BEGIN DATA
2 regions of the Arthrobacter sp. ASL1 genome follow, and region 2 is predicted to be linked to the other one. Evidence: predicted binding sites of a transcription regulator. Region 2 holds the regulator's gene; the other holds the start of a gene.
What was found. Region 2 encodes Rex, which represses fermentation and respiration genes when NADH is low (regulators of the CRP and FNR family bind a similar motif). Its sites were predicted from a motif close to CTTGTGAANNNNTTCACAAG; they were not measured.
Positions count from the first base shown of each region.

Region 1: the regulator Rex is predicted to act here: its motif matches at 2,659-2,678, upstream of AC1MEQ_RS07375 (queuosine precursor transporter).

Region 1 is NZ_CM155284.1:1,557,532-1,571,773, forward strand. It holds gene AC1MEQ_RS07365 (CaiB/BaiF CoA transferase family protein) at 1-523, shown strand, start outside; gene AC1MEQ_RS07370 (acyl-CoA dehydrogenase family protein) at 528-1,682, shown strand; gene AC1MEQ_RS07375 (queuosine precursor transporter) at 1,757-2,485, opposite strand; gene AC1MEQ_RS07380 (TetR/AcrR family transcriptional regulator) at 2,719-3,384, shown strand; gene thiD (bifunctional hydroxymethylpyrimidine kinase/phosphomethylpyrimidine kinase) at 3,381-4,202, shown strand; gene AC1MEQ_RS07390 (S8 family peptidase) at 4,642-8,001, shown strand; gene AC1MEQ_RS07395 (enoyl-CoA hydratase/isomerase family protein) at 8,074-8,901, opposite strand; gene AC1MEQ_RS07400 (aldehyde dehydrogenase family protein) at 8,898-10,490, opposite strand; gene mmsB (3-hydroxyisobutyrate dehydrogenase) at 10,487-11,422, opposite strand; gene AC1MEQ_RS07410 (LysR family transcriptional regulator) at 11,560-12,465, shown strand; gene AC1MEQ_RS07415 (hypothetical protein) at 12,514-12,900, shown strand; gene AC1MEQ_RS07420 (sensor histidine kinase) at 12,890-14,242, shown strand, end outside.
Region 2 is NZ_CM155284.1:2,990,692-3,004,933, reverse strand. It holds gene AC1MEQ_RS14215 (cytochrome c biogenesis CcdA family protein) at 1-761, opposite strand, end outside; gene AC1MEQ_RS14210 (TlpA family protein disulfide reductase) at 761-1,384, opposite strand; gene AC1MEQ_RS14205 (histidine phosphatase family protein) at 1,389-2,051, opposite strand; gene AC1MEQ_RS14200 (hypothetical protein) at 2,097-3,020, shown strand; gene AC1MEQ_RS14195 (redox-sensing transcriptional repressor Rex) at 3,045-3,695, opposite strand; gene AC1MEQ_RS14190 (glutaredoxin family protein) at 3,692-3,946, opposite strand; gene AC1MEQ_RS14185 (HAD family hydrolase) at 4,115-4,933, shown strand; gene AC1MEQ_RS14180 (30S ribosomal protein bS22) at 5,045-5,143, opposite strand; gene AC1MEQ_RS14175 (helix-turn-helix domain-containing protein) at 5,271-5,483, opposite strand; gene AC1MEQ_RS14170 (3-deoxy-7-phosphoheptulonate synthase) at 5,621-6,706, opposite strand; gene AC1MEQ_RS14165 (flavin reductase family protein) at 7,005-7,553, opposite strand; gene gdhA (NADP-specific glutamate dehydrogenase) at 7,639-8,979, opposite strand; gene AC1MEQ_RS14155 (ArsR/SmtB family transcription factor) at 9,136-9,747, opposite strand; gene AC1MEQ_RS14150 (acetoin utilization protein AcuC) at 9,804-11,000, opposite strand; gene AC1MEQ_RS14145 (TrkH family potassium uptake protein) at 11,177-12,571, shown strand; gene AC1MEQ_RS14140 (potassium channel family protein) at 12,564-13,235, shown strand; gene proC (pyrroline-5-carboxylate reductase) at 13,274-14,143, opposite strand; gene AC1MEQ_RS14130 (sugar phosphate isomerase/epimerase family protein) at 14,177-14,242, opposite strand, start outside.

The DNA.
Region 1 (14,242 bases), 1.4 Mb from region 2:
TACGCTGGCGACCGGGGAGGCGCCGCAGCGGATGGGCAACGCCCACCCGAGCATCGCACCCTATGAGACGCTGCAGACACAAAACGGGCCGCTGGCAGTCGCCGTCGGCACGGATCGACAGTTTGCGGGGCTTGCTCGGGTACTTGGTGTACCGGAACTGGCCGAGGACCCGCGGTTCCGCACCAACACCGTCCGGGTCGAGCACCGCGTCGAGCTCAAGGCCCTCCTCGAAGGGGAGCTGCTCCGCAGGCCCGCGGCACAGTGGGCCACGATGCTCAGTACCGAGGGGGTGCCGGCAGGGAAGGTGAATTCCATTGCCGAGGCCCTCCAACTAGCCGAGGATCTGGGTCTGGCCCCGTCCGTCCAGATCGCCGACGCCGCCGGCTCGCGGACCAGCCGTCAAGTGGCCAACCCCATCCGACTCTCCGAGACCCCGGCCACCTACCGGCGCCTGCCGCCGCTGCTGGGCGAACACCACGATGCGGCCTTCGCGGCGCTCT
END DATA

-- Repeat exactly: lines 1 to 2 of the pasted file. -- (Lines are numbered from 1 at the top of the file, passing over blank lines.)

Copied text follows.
2 regions of the Arthrobacter sp. ASL1 genome follow, and region 2 is predicted to be linked to the other one. Evidence: predicted binding sites of a transcription regulator. Region 2 holds the regulator's gene; the other holds the start of a gene.
What was found. Region 2 encodes Rex, which represses fermentation and respiration genes when NADH is low (regulators of the CRP and FNR family bind a similar motif). Its sites were predicted from a motif close to CTTGTGAANNNNTTCACAAG; they were not measured.